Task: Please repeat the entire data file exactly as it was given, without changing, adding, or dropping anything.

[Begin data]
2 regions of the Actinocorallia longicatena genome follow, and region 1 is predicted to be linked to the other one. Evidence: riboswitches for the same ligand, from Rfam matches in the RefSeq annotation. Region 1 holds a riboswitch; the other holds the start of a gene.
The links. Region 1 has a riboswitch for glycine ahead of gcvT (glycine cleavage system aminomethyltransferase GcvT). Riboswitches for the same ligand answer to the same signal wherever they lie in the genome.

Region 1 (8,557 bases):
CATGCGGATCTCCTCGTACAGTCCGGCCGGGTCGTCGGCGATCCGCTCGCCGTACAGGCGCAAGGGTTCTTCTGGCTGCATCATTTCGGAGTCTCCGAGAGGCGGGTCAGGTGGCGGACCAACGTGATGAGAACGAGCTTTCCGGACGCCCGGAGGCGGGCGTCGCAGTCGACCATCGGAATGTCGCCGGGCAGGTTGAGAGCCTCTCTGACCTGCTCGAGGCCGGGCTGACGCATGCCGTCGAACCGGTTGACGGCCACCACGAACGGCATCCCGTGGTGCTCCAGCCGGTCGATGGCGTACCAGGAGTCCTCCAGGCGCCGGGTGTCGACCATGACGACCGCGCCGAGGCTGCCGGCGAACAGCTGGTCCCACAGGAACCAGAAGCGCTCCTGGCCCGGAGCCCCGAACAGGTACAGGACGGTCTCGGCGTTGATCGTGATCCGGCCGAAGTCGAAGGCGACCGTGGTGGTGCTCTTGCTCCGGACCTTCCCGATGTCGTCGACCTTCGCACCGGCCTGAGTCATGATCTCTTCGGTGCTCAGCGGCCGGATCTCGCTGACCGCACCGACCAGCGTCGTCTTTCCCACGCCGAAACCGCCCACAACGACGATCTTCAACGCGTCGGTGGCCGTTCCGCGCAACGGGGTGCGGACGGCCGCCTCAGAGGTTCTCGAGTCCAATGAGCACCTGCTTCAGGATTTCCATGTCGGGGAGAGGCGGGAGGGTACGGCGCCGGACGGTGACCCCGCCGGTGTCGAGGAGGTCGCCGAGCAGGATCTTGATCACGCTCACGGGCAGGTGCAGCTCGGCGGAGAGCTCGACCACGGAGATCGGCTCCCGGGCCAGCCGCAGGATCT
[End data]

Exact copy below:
2 regions of the Actinocorallia longicatena genome follow, and region 1 is predicted to be linked to the other one. Evidence: riboswitches for the same ligand, from Rfam matches in the RefSeq annotation. Region 1 holds a riboswitch; the other holds the start of a gene.
The links. Region 1 has a riboswitch for glycine ahead of gcvT (glycine cleavage system aminomethyltransferase GcvT). Riboswitches for the same ligand answer to the same signal wherever they lie in the genome.

Region 1 (8,557 bases):
CATGCGGATCTCCTCGTACAGTCCGGCCGGGTCGTCGGCGATCCGCTCGCCGTACAGGCGCAAGGGTTCTTCTGGCTGCATCATTTCGGAGTCTCCGAGAGGCGGGTCAGGTGGCGGACCAACGTGATGAGAACGAGCTTTCCGGACGCCCGGAGGCGGGCGTCGCAGTCGACCATCGGAATGTCGCCGGGCAGGTTGAGAGCCTCTCTGACCTGCTCGAGGCCGGGCTGACGCATGCCGTCGAACCGGTTGACGGCCACCACGAACGGCATCCCGTGGTGCTCCAGCCGGTCGATGGCGTACCAGGAGTCCTCCAGGCGCCGGGTGTCGACCATGACGACCGCGCCGAGGCTGCCGGCGAACAGCTGGTCCCACAGGAACCAGAAGCGCTCCTGGCCCGGAGCCCCGAACAGGTACAGGACGGTCTCGGCGTTGATCGTGATCCGGCCGAAGTCGAAGGCGACCGTGGTGGTGCTCTTGCTCCGGACCTTCCCGATGTCGTCGACCTTCGCACCGGCCTGAGTCATGATCTCTTCGGTGCTCAGCGGCCGGATCTCGCTGACCGCACCGACCAGCGTCGTCTTTCCCACGCCGAAACCGCCCACAACGACGATCTTCAACGCGTCGGTGGCCGTTCCGCGCAACGGGGTGCGGACGGCCGCCTCAGAGGTTCTCGAGTCCAATGAGCACCTGCTTCAGGATTTCCATGTCGGGGAGAGGCGGGAGGGTACGGCGCCGGACGGTGACCCCGCCGGTGTCGAGGAGGTCGCCGAGCAGGATCTTGATCACGCTCACGGGCAGGTGCAGCTCGGCGGAGAGCTCGACCACGGAGATCGGCTCCCGGGCCAGCCGCAGGATCT